Size does matter: city scale and the asymmetries of climate change adaptation in three coastal towns

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dc.contributor.author Paterson, Shona K.
dc.contributor.author Pelling, Mark
dc.contributor.author Nunes, Lucí Hidalgo
dc.contributor.author de Araújo Moreira, Fabiano
dc.contributor.author Guida, Kristen
dc.contributor.author Marengo, Jose Antonio
dc.date.accessioned 2017-03-15T09:44:41Z
dc.date.available 2017-03-15T09:44:41Z
dc.date.issued 2016-03-06
dc.identifier.citation Paterson, S. K., Pelling, M., Nunes, L. H., de Araújo Moreira, F., Guida, K. and Marengo, J. A. (2017) 'Size does matter: City scale and the asymmetries of climate change adaptation in three coastal towns', Geoforum, 81, pp. 109-119. doi:10.1016/j.geoforum.2017.02.014 en
dc.identifier.volume 81 en
dc.identifier.startpage 109 en
dc.identifier.endpage 119 en
dc.identifier.issn 0016-7185
dc.identifier.uri http://hdl.handle.net/10468/3779
dc.identifier.doi 10.1016/j.geoforum.2017.02.014
dc.description.abstract Globally, it is smaller urban settlements that are growing most rapidly, are most constrained in terms of adaptive capacity but increasingly looked to for delivering local urban resilience. Data from three smaller coastal cities and their wider regional governance systems in Florida, US; West Sussex, UK and São Paulo, Brazil are used to compare the influence of scale and sector on city adaptive capacity. These tensions are described through the lens of the Adaptive Capacity Index (ACI) approach. The ACI is built from structuration theory and presents an alternative to social-ecological systems framing of analysis on adaptation. Structuration articulates the interaction of agency and structure and the intervening role played by institutions on information flow, in shaping adaptive capacity and outcomes. The ACI approach reveals inequalities in adaptive capacity to be greater across scale than across government, private and civil society sector capacity in each study area. This has implications for adaptation research both by reinforcing the importance of scale and demonstrating the utility of structuration theory as a framework for understanding the social dynamics underpinning adaptive capacity; and policy relevance, in particular considering the redistribution of decision-making power across scale and/or compensatory mechanisms, especially for lower scale actors, who increasingly carry the costs for enacting resilience planning in cities. en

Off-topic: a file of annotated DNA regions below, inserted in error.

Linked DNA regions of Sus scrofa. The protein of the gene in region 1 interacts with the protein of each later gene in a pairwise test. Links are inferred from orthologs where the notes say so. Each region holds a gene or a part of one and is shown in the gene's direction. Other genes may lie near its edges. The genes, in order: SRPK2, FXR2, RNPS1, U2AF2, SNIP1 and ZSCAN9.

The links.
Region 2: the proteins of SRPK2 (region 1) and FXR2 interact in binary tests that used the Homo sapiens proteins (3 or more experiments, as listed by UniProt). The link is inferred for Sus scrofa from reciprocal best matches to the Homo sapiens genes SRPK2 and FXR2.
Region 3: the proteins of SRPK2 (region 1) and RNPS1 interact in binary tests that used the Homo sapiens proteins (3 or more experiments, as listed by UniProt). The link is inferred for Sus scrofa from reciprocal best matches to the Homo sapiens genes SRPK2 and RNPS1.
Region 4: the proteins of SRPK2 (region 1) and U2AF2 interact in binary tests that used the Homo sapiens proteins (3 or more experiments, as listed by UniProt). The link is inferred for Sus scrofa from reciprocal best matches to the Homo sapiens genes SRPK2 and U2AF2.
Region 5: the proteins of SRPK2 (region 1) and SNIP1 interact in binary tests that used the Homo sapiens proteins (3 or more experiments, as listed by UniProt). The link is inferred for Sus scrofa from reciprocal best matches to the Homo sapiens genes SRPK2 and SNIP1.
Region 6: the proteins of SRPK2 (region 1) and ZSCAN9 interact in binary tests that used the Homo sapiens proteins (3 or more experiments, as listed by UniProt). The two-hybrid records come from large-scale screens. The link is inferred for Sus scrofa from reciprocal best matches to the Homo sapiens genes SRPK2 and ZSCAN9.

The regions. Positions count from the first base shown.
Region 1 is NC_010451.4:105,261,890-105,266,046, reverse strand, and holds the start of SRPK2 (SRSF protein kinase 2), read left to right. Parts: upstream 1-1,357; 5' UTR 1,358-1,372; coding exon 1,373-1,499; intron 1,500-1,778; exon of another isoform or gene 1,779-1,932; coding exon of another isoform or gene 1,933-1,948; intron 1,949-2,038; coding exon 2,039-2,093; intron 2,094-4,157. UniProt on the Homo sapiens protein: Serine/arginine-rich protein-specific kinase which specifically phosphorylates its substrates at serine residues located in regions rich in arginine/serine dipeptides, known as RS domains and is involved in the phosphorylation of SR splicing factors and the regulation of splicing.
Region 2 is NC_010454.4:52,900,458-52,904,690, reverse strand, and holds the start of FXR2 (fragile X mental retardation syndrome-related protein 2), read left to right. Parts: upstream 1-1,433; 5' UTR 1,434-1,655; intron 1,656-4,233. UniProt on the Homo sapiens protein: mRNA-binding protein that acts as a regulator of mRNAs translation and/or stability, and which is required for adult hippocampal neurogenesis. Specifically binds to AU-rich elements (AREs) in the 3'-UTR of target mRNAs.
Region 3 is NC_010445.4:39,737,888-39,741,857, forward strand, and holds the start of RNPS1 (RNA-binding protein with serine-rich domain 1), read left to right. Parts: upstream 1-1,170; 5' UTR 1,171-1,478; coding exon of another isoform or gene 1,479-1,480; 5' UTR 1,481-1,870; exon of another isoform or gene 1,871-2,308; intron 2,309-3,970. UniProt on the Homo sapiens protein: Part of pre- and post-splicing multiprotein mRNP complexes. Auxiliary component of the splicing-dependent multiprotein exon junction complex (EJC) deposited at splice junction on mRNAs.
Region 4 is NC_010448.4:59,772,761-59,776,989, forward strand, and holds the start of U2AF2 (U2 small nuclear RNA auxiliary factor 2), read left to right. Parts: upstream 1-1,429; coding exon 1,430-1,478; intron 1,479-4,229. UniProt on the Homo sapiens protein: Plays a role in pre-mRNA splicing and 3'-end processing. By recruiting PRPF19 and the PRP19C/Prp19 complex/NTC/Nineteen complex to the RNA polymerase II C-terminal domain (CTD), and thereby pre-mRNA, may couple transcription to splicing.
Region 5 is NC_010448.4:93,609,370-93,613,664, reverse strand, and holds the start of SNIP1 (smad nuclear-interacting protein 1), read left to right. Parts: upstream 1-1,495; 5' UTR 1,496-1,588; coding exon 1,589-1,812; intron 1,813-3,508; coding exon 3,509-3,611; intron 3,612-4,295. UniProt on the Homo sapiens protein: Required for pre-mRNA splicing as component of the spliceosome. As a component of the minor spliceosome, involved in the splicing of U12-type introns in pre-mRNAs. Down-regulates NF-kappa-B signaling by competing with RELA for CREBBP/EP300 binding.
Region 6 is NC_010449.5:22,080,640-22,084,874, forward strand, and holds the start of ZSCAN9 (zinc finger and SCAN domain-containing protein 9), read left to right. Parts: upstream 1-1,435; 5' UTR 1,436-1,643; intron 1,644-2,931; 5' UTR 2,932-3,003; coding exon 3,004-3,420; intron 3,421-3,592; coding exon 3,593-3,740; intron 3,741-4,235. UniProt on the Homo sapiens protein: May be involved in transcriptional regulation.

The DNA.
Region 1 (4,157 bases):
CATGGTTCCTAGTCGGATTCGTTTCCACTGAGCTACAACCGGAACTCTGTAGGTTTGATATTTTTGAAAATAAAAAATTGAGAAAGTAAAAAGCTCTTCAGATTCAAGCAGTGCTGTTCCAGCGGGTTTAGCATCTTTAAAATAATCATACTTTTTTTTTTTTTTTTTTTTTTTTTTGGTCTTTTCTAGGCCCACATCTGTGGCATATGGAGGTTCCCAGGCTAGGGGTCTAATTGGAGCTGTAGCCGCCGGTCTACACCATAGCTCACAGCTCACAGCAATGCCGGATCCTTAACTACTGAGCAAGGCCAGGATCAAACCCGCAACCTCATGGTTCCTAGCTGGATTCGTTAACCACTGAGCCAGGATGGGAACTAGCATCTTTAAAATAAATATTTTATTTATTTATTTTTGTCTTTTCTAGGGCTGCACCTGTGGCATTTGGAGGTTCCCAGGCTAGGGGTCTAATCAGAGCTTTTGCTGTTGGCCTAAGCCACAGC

dc.description.sponsorship Metropole Project (METROPOLE: An Integrated Framework to Analyze Local Decision Making and Adaptive Capacity to Large-Scale Environmental Change) led by Frank Muller-Karger, supported by the Belmont Forum with national funding from NERC (NE/L008963/1), NSF (ICER 1342969) and FAPESP (G8MUREFU3FP-2201-040, Fapesp Proc. 12/51876-0 and 14/14598-8). en
dc.format.mimetype application/pdf en
dc.language.iso en en
dc.publisher Elsevier en
dc.rights © 2017 Published by Elsevier Ltd. Open Access funded by Natural Environment Research Council. Under a Creative Commons license en
dc.rights.uri https://creativecommons.org/licenses/by/4.0/ en
dc.subject Adaptive capacity en
dc.subject Structuration Scale en
dc.subject Urban en
dc.subject Brazil en
dc.subject USA en
dc.subject UK en
dc.subject Adaptive capacity index en
dc.title Size does matter: city scale and the asymmetries of climate change adaptation in three coastal towns en
dc.type Article (peer-reviewed) en
dc.internal.authorcontactother Shona Paterson, MaREI Centre for Marine and Renewable Energy, Environmental Research Institute, University College Cork, +353 21 490 3000; E: shona.paterson@ucc.ie en
dc.internal.availability Full text available en
dc.description.version Published Version en
dc.contributor.funder National Science Foundation en
dc.contributor.funder Natural Environment Research Council en
dc.contributor.funder Fundação de Amparo à Pesquisa do Estado de São Paulo en
dc.description.status Peer reviewed en
dc.identifier.journaltitle Geoforum en


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© 2017 Published by Elsevier Ltd. Open Access funded by Natural Environment Research Council. Under a Creative Commons license Except where otherwise noted, this item's license is described as © 2017 Published by Elsevier Ltd. Open Access funded by Natural Environment Research Council. Under a Creative Commons license
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